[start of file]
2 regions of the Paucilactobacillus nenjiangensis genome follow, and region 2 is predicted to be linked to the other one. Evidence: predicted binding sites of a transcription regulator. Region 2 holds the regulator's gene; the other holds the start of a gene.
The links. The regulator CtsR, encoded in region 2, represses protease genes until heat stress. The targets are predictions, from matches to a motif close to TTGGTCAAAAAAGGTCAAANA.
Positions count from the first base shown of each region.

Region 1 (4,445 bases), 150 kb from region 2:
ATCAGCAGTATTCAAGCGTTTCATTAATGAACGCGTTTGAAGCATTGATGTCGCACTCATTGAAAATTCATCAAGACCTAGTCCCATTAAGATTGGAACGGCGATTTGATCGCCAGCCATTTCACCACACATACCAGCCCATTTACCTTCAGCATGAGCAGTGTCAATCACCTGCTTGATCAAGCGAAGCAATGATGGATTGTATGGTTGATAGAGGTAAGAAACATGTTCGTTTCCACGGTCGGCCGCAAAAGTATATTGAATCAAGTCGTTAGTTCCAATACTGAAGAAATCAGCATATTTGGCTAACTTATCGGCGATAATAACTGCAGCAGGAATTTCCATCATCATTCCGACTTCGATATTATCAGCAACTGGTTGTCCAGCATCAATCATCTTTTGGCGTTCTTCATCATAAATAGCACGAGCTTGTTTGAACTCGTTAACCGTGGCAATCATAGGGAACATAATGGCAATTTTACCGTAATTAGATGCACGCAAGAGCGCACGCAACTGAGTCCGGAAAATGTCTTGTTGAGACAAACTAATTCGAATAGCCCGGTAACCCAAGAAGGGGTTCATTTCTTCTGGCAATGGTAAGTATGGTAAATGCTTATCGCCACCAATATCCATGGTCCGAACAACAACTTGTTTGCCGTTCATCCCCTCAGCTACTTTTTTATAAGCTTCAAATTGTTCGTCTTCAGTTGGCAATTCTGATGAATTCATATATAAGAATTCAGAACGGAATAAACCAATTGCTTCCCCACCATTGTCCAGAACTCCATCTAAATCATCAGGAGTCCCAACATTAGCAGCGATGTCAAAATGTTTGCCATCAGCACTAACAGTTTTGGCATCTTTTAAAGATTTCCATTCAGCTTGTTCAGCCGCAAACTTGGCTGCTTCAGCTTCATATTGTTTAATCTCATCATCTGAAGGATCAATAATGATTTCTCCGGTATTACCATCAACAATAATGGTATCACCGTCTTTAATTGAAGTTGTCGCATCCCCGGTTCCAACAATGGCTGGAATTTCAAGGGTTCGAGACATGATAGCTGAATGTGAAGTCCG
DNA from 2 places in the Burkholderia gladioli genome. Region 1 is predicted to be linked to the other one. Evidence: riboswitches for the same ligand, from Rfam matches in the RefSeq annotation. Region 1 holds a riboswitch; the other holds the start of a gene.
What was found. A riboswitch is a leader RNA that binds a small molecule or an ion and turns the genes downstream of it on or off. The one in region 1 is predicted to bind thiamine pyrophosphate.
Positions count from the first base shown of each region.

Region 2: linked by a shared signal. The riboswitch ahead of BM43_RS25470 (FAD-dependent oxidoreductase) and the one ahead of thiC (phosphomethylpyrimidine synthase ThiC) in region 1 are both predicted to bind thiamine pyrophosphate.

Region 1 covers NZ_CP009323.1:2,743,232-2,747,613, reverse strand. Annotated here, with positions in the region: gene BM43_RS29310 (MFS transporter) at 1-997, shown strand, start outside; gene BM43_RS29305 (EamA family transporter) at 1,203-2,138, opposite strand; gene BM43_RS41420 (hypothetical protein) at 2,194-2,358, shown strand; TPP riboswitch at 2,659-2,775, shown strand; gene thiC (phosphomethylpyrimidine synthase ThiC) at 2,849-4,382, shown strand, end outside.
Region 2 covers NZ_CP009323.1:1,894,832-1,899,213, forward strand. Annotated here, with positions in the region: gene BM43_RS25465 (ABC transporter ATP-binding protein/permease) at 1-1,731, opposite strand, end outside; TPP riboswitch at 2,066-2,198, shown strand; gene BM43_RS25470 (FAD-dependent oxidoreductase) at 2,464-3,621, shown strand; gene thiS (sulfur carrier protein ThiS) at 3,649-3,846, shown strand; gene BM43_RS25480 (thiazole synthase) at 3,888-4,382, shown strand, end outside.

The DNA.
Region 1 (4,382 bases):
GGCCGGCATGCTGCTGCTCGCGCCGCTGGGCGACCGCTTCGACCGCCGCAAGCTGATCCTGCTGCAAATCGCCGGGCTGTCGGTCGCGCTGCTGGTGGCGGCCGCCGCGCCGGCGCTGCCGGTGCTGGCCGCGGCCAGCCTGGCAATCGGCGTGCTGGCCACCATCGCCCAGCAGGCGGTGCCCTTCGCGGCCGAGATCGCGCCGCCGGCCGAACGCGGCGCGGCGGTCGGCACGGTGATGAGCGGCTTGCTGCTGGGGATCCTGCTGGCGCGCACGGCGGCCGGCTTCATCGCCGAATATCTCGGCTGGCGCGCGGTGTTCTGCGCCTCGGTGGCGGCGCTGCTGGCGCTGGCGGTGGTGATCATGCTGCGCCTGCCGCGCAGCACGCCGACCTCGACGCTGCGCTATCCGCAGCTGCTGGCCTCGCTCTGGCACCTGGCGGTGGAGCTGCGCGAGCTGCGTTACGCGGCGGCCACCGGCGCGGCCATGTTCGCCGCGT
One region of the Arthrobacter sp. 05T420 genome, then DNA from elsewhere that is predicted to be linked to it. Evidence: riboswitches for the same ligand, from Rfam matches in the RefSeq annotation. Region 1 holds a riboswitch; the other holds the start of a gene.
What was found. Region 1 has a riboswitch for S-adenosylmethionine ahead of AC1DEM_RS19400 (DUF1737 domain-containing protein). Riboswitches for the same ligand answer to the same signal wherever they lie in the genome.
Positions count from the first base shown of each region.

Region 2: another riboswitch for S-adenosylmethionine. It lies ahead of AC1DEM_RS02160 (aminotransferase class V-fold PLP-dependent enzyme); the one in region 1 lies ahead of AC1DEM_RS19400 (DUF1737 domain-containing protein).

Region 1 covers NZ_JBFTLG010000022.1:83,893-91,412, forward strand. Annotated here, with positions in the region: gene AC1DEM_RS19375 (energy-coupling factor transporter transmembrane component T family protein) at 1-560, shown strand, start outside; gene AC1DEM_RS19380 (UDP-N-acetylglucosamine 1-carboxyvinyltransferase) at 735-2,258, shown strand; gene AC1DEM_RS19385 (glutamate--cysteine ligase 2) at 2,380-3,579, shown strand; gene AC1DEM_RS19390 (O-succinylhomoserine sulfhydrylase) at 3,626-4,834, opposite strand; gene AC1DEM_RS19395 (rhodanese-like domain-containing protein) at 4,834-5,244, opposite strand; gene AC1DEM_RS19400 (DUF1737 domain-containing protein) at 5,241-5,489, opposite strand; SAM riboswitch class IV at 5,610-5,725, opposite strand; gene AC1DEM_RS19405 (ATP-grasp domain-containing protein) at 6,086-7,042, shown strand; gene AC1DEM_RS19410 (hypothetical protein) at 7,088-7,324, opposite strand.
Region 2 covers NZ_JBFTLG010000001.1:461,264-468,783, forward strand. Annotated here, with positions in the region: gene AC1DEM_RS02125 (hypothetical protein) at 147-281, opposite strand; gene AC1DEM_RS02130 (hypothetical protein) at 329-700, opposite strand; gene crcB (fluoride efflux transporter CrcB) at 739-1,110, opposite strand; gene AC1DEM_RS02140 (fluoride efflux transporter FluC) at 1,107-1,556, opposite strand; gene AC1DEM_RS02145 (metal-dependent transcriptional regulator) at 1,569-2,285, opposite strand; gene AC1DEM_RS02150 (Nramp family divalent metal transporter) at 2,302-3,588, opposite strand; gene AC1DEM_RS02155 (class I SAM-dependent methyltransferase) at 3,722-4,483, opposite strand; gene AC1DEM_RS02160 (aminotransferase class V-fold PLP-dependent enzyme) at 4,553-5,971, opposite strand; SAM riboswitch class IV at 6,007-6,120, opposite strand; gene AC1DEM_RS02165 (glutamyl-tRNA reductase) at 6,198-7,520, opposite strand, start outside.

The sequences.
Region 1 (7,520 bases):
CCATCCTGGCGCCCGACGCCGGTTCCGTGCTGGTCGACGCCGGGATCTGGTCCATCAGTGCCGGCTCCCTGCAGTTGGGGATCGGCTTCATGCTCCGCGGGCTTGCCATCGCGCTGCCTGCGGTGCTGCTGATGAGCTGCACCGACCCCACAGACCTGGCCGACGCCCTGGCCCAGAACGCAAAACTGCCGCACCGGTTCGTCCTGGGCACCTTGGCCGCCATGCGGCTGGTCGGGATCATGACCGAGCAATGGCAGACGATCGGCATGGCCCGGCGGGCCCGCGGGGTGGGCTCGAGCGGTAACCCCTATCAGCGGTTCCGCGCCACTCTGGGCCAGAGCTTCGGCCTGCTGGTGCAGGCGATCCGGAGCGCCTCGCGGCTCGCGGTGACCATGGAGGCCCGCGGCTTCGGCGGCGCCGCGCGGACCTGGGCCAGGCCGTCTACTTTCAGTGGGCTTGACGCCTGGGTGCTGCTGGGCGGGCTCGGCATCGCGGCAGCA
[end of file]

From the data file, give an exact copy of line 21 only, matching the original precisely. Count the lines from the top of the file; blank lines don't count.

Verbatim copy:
The sequences.